One of my favourite journalists is the Guardian’s former US correspondent Gary Younge.
I listened to a podcast he did for The Long Read whilst on a walk a few months ago; he recorded it shortly before his 12-year tour of duty in America came to an end in January last year.
As a black man, who had seen much that changed his very perceptions of what that meant, he was glad to be leaving the country when he did, although the shootings and Trump and the other mayhem which he talked about it were not the reasons he was going.
“If I had to pick a summer to leave, this would be the one,” he said.
That podcast was witty, brilliant, lyrical and full of his usual passion and verve.
But it was also troubling.
He tells a story about stopping for directions once in rural Mississippi and the elderly white couple he asked threatening to shoot him. He thought it was a joke, and was still laughing about it when he told his wife and her brother; as African Americans they didn’t find it funny in the slightest and were angry at him for having ever having taken such a risk.
That was in 2003.
On the day he brought his new-born son back from the hospital, he picked up the New York Times and saw a story about how black males who drop out of high school were 60 times more likely to end up in a prison cell than one who had a bachelor’s degree.
That drove certain realities home to him, that and the time his wife heard gun-shots on the way to the shops and when guns were found discarded in the alleys behind his daughter’s playground and school.
But what Younge’s piece was really about were the racial attitudes in America (and elsewhere) which have led to police brutality and even killings. The slogan Black Lives Matter is one of those that should not exist, because it should not need to.
Yet as Younge demonstrates over and over again, and especially in America, it does need to be said and said loudly.
Black Lives Matter started trending on social media in 2013, after George Zimmerman shot Trayvon Martin and then got away with it. In 2016, the American football player Colin Kaepernick took the knee during the National Anthem; that’s where the sport’s history with the campaign began, although few recognised it at the time; it took until 2020, and the murder of George Floyd, before it really began to be widely accepted and adopted.
Celtic does it before every game. A lot of clubs do.
Lately, that has started to change with the decisions by a number of clubs in England and elsewhere to dump the practice, in part because of despicable elements of their own support who have lamented it on social media. Scottish Rugby – and in part our incoming CEO – recently backed those of its own players who refused to do it against England.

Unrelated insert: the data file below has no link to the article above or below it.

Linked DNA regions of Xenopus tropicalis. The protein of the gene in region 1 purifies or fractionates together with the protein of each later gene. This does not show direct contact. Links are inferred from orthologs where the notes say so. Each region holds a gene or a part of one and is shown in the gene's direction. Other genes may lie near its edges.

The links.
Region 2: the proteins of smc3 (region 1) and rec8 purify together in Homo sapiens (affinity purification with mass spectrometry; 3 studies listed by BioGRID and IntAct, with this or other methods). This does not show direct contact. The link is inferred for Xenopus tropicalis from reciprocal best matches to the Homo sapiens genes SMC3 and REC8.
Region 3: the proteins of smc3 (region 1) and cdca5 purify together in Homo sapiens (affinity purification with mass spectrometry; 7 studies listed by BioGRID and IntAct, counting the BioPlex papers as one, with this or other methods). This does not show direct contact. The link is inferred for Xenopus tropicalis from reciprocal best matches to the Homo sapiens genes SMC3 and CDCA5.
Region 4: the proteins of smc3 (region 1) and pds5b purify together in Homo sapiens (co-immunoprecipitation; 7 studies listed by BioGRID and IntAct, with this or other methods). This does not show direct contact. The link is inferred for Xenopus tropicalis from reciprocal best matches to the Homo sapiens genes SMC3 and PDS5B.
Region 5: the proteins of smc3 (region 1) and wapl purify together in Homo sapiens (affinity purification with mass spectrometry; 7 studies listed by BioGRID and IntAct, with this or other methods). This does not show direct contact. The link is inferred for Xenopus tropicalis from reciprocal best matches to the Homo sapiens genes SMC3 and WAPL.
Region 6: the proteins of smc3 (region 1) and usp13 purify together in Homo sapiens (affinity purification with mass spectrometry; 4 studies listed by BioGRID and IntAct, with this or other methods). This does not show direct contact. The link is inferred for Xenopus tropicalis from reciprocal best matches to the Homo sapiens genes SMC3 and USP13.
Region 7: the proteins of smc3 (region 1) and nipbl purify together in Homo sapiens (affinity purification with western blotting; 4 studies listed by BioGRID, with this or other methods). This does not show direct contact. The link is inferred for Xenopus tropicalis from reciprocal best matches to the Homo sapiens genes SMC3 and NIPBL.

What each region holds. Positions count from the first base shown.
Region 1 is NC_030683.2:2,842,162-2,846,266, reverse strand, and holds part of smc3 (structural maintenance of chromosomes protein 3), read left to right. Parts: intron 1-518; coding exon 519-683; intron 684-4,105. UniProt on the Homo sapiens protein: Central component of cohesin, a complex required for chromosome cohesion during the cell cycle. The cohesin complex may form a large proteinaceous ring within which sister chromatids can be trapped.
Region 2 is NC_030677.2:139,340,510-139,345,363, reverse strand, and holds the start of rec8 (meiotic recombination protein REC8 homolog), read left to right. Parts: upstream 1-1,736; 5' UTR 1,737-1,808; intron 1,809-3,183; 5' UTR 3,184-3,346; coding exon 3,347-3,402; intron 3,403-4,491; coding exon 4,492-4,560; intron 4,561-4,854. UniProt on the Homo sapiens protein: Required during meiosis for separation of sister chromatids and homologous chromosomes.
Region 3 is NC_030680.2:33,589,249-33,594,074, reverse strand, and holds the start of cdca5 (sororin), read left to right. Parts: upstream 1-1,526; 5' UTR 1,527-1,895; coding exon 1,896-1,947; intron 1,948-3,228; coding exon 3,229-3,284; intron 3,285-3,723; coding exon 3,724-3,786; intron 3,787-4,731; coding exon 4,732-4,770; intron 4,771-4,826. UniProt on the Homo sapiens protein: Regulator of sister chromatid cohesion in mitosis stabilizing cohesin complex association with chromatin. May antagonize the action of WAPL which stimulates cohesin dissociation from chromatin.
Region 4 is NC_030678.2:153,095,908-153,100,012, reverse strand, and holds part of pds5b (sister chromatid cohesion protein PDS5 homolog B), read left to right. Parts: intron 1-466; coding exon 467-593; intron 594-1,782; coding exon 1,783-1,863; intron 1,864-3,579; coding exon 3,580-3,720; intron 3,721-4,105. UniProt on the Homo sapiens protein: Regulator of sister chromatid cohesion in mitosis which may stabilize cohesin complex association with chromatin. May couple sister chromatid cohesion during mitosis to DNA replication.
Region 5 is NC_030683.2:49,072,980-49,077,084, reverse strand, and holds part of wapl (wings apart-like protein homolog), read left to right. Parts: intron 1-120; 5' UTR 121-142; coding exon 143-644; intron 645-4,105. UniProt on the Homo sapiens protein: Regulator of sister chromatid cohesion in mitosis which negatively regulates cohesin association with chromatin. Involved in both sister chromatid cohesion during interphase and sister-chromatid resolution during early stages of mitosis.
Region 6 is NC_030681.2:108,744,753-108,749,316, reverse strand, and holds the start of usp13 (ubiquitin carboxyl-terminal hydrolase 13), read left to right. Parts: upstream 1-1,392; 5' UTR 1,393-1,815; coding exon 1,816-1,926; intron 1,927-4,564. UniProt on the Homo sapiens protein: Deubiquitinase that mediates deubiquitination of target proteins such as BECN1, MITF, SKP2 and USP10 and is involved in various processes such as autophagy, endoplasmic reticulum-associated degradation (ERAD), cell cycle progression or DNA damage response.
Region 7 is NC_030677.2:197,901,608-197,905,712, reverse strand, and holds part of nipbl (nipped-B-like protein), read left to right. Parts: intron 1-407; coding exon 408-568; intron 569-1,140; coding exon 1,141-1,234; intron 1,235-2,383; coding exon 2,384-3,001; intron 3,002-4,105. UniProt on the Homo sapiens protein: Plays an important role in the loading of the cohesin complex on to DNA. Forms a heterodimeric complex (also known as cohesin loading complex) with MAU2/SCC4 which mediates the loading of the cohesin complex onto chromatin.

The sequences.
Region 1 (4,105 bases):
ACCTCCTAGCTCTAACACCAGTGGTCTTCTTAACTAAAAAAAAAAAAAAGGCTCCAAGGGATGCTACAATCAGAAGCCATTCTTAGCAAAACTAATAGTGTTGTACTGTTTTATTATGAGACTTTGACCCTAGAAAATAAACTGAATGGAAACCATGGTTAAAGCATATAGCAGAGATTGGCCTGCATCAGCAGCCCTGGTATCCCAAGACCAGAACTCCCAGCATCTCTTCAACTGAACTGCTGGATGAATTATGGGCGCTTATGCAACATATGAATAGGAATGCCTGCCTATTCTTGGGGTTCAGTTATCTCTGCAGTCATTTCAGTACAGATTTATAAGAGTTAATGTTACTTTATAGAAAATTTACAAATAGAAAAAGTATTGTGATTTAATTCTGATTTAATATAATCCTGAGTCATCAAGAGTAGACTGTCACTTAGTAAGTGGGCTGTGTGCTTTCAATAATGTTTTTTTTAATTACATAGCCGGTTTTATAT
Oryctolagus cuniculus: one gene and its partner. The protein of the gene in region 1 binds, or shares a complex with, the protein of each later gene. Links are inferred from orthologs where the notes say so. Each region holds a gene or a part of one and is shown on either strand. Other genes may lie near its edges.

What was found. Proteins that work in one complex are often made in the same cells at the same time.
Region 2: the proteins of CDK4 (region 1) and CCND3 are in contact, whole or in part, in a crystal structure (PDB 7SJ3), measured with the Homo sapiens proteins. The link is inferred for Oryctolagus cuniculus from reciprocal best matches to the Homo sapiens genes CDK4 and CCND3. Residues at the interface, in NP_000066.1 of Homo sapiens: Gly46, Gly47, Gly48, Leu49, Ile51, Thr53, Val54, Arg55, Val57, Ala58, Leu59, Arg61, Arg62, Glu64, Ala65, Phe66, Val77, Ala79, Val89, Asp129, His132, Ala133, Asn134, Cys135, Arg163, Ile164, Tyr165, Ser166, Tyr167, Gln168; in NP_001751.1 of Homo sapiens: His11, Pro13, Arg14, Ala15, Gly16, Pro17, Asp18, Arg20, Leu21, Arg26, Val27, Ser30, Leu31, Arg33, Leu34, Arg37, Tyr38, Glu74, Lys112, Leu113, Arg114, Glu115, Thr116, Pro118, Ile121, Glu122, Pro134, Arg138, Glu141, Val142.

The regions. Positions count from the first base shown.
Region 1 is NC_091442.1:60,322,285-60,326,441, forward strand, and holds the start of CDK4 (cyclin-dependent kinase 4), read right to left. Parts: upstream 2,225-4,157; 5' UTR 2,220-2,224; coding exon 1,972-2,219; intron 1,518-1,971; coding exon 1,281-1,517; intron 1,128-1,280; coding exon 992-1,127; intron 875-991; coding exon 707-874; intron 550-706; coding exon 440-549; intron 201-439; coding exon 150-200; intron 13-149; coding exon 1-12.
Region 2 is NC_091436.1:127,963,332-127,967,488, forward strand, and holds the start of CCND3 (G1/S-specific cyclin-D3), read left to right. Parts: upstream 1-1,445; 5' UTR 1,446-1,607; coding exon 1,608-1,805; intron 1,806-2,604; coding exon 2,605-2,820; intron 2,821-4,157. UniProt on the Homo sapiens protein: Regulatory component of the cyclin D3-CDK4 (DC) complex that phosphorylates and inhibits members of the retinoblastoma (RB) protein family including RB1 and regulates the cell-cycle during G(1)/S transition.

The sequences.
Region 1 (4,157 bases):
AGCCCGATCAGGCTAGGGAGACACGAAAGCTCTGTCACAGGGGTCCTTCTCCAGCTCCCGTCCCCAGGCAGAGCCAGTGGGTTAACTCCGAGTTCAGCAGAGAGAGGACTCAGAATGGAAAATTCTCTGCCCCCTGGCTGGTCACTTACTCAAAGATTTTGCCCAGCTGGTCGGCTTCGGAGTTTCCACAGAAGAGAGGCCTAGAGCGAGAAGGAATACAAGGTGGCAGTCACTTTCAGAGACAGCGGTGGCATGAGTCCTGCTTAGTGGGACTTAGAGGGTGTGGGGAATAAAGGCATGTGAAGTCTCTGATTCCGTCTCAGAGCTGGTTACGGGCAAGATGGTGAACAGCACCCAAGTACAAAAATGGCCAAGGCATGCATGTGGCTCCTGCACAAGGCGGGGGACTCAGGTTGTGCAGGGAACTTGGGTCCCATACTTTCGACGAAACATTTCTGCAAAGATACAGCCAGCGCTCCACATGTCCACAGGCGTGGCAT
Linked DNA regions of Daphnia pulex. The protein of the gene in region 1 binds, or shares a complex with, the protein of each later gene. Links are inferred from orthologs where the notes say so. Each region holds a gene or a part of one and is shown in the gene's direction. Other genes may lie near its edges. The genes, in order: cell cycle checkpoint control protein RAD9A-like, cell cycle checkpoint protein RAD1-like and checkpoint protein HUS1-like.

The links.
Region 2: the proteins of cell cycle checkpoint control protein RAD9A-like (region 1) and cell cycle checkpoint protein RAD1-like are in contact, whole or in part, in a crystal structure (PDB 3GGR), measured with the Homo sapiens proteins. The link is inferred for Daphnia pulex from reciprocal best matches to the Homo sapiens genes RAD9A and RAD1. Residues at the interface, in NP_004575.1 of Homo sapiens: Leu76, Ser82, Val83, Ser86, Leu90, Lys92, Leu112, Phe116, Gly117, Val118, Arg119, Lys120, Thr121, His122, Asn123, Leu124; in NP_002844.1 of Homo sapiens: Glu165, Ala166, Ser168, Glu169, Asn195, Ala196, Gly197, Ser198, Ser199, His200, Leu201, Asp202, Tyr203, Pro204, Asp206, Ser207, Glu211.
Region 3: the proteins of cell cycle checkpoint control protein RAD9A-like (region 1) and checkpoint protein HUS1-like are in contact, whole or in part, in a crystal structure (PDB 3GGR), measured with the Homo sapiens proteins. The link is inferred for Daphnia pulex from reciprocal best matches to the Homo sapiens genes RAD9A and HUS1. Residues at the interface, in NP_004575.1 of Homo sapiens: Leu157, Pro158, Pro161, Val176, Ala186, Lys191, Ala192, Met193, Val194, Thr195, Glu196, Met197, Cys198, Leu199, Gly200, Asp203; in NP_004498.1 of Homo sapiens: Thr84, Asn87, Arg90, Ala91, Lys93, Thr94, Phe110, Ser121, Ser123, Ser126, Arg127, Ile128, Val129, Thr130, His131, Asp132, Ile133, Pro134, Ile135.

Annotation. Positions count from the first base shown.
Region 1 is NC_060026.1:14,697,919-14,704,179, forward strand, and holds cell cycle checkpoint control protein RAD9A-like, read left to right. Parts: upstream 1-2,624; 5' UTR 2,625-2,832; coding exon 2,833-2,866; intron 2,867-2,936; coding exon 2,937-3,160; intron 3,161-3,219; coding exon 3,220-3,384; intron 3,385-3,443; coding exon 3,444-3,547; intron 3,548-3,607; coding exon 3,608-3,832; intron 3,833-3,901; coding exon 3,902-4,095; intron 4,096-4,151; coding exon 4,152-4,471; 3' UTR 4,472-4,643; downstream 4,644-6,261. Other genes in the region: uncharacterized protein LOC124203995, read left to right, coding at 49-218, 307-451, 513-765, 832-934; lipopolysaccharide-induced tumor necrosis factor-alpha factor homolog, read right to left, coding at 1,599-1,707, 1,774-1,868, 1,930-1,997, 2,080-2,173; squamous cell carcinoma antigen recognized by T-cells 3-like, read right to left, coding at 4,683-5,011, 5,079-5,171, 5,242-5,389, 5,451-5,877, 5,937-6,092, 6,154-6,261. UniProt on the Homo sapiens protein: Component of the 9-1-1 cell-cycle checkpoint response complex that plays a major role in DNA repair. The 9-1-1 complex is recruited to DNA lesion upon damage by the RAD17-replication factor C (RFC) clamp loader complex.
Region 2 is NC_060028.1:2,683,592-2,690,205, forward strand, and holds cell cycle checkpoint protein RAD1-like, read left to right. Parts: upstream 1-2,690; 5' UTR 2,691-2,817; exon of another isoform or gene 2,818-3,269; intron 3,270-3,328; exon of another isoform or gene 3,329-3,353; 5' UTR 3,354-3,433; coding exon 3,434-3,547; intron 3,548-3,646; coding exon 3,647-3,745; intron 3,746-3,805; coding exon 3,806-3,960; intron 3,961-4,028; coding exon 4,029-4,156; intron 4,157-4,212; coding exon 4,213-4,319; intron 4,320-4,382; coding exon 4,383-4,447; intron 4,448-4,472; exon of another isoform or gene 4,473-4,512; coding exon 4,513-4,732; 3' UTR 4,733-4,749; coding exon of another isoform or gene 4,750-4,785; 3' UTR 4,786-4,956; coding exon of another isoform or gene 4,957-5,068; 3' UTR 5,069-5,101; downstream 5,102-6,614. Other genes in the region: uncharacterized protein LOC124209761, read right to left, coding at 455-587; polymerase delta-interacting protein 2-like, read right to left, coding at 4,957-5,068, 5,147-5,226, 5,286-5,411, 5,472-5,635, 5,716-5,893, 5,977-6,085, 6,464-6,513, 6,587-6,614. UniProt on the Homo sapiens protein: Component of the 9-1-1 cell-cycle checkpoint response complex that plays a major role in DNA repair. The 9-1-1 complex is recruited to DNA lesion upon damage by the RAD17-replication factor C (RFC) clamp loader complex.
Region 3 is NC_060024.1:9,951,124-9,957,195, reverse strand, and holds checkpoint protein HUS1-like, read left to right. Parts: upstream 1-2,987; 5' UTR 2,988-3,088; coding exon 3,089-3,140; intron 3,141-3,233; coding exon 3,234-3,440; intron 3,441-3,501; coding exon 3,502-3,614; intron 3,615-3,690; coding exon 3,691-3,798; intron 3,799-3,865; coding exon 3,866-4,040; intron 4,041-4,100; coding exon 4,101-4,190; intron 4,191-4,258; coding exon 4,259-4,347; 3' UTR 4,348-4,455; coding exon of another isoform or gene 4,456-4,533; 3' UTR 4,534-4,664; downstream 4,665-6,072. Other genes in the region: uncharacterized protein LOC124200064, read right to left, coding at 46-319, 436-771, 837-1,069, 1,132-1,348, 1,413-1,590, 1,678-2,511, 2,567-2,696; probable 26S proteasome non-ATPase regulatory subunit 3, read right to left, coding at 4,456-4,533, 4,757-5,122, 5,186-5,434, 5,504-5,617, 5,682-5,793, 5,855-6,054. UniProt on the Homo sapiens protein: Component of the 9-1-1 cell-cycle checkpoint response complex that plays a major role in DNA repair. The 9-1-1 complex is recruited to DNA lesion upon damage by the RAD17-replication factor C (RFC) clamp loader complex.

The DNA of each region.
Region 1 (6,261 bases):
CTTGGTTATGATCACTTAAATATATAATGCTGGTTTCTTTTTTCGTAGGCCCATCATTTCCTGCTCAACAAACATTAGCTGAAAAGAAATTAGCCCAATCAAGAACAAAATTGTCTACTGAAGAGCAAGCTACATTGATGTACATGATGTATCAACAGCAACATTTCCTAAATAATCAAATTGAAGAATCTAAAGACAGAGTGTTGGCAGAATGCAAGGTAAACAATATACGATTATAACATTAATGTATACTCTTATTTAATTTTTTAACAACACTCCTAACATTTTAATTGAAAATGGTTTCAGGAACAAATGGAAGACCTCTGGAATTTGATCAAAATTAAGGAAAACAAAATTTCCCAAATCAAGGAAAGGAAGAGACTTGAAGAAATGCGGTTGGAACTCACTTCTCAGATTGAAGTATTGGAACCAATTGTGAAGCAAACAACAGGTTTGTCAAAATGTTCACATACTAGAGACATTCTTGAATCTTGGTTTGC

I sincerely hope this isn’t a bad sign. It is important for sportsmen and women to continue taking the knee; it’s a small gesture, but one that carries great weight.
It serves as a reminder that we live in a world where there are still too many injustices and that black men and women are discriminated against in so many, many ways … even to the detriment of their health and wellbeing.
You only have to look at the virus stats to see that being black is still literally a matter of life and death.
Some have asked “how long” football should be “expected” to do this?
It’s a stupid comment. We’re talking about a gesture that lasts five seconds at the start of a game; who exactly feels inconvenieced or offended by it? Who feels that this somehow puts their nose out of joint?
Racism is on the rise throughout football, and indeed throughout society.
Taking the knee against that is the least we should we expect.
Still, the question gets asked.
Well, I’ll ask you a different question; how much longer should we continue with this poppy nonsense?
It used to be that you only observed a silence if a match fell on Remembrance Day itself … now it seems to last a week and the wearing of the poppy is almost compulsory.
I say if we’re going to honour the memories of folk who’ve shot and killed dark skinned people from all over the globe, it shouldn’t be a problem to take the knee for those of them who are still alive, to remind people that their struggles and their lives matter too.
In short, as long as it takes. As long as it takes for things to change.
Celtic was a club founded on the principles of justice and community; what could be more vital to our identity than continuing to show that we care? Our black players are proud that they play for a football club that gets it, and for all our current disagreements over the direction we take in the future, on this we should be unified, and part of one family.